Have Mitt Romney and Barack Obama Forgotten That Women Exist -- And That They Have the Vote?
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Where have those good old days gone?
Doors to Clinics Closing
The idea that women’s rights are at stake in this election is far from abstract. Between the economy closing some clinics and the right-wing closing others, the long-feared return to “before Roe” conditions is closer than ever. Recently, Business Week ran a sobering story about the new "world before Roe" that describes the “arduous” long trips, high costs and disruptive waiting periods required of women who get abortions in many areas.
All this is already happening under an Obama administration. So yes, while there’s the issue of Supreme Court vacancies and the future of Roe v. Wade, as well as the facets of Obamacare that improve women’s health and prevent insurance discrimination against them there are also state-specific remnants of the vicious 2011-2012 series of laws and measures commonly called the “War on Women” which have resulted in clinics actually closing, services ending, and those seeking care being left out in the cold.
- Virginia clinics are facing a legal back and forth over "Targeted Regulation of Abortion Providers," or TRAP laws that are often accompanied in stories with the word “onerous” because they force clinics to adhere to the same specifications as hospitals. If the election goes to the GOP in Virginia, all or most of its abortion providers may close down.
- Texas’ health services for women have been absolutely decimated, as Andrea Grimes discovered, thanks to the state’s defunding of Title X Family Planning programs. Grimes called around to try to get the kind of Medicaid-backed care the state said would be available without Planned Parenthood and found that “excluding Planned Parenthood from the Women's Health Program absolutely reduces access to quality care. Full stop...the systems [Texas] says it has in place to support women without Planned Parenthood don't work.”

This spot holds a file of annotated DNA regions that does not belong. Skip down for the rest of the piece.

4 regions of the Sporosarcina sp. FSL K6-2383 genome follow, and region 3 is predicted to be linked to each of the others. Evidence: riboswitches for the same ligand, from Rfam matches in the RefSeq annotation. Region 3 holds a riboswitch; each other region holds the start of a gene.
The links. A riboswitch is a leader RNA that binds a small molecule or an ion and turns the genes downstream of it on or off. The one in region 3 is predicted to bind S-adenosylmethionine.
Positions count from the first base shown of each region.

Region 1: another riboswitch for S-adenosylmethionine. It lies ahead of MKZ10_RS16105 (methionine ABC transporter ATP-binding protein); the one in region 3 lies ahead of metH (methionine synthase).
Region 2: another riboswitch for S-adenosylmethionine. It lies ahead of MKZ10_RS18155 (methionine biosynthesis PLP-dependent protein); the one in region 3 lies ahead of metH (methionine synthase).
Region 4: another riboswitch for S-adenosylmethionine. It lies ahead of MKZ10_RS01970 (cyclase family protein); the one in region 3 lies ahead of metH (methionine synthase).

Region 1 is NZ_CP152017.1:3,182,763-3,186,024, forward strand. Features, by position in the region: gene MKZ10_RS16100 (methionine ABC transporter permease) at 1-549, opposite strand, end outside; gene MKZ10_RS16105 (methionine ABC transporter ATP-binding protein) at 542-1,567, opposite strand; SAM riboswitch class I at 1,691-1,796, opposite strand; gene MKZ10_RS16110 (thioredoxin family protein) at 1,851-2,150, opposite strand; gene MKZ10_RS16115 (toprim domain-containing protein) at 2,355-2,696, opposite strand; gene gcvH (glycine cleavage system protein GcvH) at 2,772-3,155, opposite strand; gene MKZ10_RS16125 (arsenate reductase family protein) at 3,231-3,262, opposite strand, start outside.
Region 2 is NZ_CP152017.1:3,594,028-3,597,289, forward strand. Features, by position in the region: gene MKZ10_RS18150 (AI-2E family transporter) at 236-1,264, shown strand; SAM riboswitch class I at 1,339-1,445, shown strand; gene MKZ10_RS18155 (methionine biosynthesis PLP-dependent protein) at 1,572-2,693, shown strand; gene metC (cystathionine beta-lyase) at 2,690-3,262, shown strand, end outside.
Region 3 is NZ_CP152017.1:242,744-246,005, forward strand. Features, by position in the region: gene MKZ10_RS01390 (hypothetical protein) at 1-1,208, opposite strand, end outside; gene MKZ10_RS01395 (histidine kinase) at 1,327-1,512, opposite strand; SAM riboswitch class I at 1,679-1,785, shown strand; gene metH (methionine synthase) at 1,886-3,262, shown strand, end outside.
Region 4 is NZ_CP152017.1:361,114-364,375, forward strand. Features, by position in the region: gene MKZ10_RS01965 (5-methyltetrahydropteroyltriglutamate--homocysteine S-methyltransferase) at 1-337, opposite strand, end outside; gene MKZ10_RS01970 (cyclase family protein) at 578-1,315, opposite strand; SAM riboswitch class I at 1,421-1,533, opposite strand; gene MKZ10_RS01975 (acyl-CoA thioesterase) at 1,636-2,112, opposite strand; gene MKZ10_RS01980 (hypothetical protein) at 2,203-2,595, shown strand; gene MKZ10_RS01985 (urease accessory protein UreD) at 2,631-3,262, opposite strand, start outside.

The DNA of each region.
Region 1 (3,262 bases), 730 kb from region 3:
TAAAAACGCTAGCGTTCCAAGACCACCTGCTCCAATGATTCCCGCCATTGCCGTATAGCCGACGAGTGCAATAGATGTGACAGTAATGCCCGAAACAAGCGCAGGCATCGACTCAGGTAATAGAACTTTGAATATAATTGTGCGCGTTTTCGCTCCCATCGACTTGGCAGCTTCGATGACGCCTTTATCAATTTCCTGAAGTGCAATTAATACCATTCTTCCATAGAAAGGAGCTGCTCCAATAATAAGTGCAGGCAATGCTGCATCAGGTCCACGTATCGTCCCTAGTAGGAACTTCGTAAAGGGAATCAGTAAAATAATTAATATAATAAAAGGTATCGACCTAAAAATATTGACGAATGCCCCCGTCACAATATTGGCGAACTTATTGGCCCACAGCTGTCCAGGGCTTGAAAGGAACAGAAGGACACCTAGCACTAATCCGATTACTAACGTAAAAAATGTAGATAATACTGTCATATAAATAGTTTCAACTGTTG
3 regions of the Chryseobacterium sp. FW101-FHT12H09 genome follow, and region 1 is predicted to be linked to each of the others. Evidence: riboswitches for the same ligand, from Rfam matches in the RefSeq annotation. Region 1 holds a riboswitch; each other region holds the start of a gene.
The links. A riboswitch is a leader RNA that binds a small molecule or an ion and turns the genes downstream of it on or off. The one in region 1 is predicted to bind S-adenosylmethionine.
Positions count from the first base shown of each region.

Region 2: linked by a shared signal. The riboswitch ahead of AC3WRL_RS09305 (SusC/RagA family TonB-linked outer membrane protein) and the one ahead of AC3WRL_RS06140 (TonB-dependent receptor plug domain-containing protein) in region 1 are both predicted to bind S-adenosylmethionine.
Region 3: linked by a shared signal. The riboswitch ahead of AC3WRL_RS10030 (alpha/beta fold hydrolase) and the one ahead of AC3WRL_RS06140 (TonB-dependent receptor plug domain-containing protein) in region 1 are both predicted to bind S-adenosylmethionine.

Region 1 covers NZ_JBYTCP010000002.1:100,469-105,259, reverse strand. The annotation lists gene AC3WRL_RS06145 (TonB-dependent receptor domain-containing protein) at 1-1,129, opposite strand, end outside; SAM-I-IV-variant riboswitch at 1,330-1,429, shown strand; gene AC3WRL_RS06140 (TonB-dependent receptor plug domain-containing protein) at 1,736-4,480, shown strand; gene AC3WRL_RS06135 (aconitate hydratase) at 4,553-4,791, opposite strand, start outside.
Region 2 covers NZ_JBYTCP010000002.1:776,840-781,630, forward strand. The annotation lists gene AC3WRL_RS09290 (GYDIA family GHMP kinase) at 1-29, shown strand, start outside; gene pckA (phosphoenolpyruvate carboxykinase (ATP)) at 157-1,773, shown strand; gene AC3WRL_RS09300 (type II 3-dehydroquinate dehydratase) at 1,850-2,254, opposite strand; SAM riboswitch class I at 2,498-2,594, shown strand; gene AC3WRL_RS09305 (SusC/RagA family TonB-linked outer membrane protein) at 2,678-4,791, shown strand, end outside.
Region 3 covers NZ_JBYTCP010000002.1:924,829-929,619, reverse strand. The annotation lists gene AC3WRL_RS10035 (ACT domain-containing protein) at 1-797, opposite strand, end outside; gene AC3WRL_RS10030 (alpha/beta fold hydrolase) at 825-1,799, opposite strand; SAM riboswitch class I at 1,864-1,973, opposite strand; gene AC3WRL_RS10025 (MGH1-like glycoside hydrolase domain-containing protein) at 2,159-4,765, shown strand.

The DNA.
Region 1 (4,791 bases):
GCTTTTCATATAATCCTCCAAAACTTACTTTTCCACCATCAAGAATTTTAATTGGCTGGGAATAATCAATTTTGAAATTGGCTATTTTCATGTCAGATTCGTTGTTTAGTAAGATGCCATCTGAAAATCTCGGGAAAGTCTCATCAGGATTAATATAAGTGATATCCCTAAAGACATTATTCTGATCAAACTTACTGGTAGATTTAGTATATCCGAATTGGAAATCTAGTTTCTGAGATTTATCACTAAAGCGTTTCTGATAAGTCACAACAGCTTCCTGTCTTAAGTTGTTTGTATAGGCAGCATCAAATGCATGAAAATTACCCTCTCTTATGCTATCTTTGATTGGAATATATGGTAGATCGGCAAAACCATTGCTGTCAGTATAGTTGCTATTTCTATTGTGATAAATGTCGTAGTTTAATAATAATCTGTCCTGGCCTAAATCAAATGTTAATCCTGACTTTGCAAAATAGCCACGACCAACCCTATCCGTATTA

- Mississippi’s lone clinic is also running out of time thanks to TRAP laws, meaning the state could be the first without a single abortion provider.
- Arizona’s TRAP laws and late-term abortion ban are now forcing rural women in that state to travel for hours, sometimes over the border to Mexico, to obtain services.
- Even in Brooklyn, New York, a clinic closed its doors, dogged by protesters and high costs associated with the recession.
Lest the public start forgetting the "war on women" just because it was out of the headlines, Lizz Winstead made a video explaining how disruptive all these laws are for the everyday lives of patients:
Winstead is right. Whether or not Obama squandered his sizeable lead with women at the first debate, women---and people of all gender orientations who need reproductive healthcare, access and freedom--need politicians who are on their side. The damage done by the last wave of ultraconservative legislation remains. It hasn’t been undone. That message needs to be repeated again and again, along with this one, from Ilyse Hogue: “All aspects of our lives get categorically more difficult when we lose control over decisions about family planning and reproduction.”
Some Are Speaking Out
Still, not all voices are silent right now. Apparently celebrities like Meryl Streep and Kevin Bacon are getting as annoyed as us progressive journos, and speaking out about reproductive rights, as the new "Draw the Line" campaign and video from the Center for Reproductive Rights (below) shows. But the politicians shouldn't leave the line-drawing to Hollywood.
That's why groups like Ultraviolet and the ACLU are urging members to flood the forum that funnels questions from the public to the debate moderators, asking them to address women's issues in the next presidential debate. "We can't let the final domestic policy debate go by without these important issues being addressed," my email from Ultraviolet read. "Women are 52% of the population, and all of these issues impact not just women, but our families, the economy, and all of society."